An IDO listing is one in which a company that has not previously had its common equity securities registered under the Exchange Act, lists its common equity securities on the NYSE at the time of effectiveness of a registration statement pursuant to which the company would sell shares itself in the opening auction on the first day of trading on the Exchange in addition to, or instead of, facilitating sales by selling shareholders. This process is being called a “Primary Direct Floor Listing.” In a Primary Direct Floor Listing, a company can meet the $100 million market value of publicly held shares listing requirement if it sells at least $100 million in market value of shares in the NYSE’s opening auction on the first day of trading. Alternatively, where a company will sell less than $100 million of shares in the opening auction, the NYSE will determine that the company has met its market value of publicly held shares requirement if the aggregate market value of the shares the company will sell in the opening auction on the first day of trading and the shares that are publicly held immediately prior to the listing is at least $250 million. In that case the market value is calculated using a price per share equal to the lowest price of the price range established by the company in its registration statement.
In order to facilitate the direct sales by the company, the NYSE has created a new type of buy-sell order called an “Issuer Direct Offering Order (IDO Order)” which would be a limit order to sell that is to be traded only in a Direct Listing Auction for a Primary Direct Floor Listing. An IDO Order is subject to the following: (i) only one IDO Order may be entered on behalf of the company and only by one member organization; (ii) the limit price of the IDO Order must be equal to the lowest price of the price range in the effective registration statement; (iii) the IDO Order must be for the quantity of shares offered by the company as disclosed in the effective registration statement prospectus; (iv) an IDO Order may not be cancelled or modified; and (v) an IDO Order must be executed in full in the Direct Listing Auction.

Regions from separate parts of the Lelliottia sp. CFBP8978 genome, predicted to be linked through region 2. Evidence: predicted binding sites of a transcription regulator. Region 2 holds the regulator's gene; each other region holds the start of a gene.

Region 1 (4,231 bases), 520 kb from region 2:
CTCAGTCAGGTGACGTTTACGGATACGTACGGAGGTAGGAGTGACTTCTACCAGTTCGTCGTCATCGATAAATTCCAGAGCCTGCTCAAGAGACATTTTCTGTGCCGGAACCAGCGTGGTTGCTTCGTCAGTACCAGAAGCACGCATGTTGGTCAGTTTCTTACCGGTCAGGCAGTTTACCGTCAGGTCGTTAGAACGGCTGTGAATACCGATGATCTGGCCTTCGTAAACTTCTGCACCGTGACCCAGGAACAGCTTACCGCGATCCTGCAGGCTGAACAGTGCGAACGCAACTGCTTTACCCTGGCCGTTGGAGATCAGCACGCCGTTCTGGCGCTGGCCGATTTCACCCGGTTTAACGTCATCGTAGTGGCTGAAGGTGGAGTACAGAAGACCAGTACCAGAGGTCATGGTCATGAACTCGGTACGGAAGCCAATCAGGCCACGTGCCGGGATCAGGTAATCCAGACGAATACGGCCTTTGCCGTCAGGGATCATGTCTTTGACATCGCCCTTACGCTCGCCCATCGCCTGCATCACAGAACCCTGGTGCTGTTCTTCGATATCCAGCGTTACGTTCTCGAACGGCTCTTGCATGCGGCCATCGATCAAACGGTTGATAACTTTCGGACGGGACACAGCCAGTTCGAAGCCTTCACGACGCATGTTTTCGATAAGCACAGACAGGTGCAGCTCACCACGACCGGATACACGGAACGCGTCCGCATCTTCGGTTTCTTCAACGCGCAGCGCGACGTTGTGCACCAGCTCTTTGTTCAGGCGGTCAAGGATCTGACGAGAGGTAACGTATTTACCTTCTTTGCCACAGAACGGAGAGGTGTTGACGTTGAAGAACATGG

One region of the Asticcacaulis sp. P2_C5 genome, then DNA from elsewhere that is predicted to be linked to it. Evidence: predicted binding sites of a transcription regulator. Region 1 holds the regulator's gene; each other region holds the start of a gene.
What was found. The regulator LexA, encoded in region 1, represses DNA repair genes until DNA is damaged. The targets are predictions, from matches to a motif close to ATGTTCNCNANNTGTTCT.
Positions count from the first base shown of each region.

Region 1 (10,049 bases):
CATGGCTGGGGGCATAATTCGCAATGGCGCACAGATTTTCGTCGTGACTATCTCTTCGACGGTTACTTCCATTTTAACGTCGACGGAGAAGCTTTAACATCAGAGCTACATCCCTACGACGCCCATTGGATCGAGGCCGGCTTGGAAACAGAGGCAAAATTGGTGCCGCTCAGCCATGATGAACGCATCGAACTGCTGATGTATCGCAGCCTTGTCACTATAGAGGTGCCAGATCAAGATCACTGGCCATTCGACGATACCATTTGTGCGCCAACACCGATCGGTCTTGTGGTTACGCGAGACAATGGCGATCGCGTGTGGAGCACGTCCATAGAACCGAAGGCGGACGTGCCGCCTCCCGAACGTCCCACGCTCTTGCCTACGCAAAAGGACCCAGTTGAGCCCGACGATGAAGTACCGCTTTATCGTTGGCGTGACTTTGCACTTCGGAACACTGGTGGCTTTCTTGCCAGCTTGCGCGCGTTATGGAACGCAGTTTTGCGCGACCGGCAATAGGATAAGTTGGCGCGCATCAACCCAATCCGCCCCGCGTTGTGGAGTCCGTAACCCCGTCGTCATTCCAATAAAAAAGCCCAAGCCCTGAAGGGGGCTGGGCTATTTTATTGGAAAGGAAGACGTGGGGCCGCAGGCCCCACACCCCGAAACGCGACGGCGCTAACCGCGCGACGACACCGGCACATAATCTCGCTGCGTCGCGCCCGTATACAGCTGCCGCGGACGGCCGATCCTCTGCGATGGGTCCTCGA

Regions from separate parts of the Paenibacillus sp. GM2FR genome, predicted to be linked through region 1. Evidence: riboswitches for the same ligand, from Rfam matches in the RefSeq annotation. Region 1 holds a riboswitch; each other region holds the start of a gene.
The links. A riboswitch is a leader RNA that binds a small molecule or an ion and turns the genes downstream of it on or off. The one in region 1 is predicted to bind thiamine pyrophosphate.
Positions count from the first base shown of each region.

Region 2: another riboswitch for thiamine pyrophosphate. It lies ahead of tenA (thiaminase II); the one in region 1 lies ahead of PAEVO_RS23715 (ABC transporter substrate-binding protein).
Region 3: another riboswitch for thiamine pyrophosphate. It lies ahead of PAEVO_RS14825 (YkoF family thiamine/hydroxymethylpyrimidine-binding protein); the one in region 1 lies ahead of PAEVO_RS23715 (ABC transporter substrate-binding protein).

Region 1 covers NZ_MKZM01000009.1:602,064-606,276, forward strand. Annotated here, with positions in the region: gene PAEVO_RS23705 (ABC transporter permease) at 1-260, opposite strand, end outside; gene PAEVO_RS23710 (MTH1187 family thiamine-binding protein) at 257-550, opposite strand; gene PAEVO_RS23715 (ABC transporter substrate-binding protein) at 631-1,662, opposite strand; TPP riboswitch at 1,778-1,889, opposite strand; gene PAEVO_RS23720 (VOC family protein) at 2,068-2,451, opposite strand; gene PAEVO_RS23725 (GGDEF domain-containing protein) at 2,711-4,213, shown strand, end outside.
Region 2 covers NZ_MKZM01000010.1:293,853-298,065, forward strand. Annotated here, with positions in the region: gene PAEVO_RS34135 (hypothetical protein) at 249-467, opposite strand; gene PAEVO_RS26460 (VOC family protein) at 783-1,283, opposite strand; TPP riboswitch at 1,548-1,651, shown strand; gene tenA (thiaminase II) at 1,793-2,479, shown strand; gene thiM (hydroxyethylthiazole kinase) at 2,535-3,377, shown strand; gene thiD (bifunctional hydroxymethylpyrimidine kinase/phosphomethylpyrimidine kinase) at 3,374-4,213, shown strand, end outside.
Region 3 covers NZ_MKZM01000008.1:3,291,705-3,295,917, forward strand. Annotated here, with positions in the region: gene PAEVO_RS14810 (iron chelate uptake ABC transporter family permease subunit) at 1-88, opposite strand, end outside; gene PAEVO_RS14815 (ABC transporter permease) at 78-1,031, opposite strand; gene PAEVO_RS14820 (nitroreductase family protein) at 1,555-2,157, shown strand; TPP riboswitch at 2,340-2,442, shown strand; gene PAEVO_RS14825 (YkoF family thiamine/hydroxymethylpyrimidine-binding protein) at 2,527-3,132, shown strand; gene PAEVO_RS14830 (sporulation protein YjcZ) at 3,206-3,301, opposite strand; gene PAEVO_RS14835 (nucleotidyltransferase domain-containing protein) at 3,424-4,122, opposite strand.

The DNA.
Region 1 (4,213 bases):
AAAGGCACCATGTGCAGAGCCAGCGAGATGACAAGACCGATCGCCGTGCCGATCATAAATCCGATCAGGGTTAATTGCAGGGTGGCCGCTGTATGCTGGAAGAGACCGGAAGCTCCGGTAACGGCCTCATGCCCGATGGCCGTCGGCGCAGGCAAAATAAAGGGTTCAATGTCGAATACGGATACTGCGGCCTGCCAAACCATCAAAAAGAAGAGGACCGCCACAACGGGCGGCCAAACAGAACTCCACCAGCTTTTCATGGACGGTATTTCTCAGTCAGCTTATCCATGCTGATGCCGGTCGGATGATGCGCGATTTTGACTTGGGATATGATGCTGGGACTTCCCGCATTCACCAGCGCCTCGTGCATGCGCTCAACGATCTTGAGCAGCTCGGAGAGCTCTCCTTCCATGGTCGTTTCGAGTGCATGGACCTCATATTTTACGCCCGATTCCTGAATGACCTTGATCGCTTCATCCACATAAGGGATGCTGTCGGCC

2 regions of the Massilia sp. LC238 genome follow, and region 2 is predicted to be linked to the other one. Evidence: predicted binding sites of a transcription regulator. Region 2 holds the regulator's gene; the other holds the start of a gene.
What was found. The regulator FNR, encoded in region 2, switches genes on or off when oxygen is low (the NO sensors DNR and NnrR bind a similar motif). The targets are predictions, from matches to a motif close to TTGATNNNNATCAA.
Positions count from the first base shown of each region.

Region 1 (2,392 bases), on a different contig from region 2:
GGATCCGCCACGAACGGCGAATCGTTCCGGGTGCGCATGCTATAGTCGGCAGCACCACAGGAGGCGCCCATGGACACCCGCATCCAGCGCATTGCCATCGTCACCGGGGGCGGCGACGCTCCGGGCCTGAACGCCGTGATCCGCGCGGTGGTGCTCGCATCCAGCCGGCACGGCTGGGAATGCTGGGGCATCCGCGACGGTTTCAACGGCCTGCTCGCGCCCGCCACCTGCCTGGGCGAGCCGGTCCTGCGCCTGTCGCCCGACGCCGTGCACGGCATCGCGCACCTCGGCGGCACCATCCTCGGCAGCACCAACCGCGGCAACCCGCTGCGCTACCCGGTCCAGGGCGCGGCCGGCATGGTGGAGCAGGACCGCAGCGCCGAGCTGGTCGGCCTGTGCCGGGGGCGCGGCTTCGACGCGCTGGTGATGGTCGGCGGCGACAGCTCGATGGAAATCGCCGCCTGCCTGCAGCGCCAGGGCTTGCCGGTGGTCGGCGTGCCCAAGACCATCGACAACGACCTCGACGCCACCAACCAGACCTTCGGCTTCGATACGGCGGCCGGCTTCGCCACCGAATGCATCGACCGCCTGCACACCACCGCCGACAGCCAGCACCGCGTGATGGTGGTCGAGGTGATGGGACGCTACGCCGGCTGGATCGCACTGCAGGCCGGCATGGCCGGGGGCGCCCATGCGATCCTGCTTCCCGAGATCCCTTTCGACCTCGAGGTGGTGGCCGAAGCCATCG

A designated market maker effectuates the Direct Listing Auction manually and is responsible for setting the price (which involves many factors including working with the valuation financial advisor and the price set in the registration statement). The Direct Listing Auction and thus Primary Direct Floor Listing would not be completed if (i) the price is below the minimum or above the highest price in the range in the effective registration statement or (ii) there is not enough interest to fill both the IDO Order and all better priced sell orders in full. In other words, a Primary Direct Floor Listing can fail at the finish line. To provide a little help in this regard, the NYSE has provided that an IDO Order that is equal to the auction price, will receive priority over other buy (sell) orders.
The NYSE has also added provisions regarding the interaction with a company’s valuation or other financial advisors and the designated market maker to ensure compliance with all federal securities laws and regulations, including Regulation M. To provide an additional level of investor protection, and to satisfy the SEC, the NYSE retained FINRA to monitor compliance with Regulation M and other anti-manipulation provisions of the federal securities laws and NYSE rules. Finally, the NYSE made several changes to align definitions and rule cross-references with the new provisions and direct listing process.
In passing the rule, the SEC noted that after its several modifications, they were satisfied that the final rule helped ensure that the listed companies would have a sufficient public float, investor base, and trading interest to provide the depth and liquidity necessary to promote fair and orderly markets.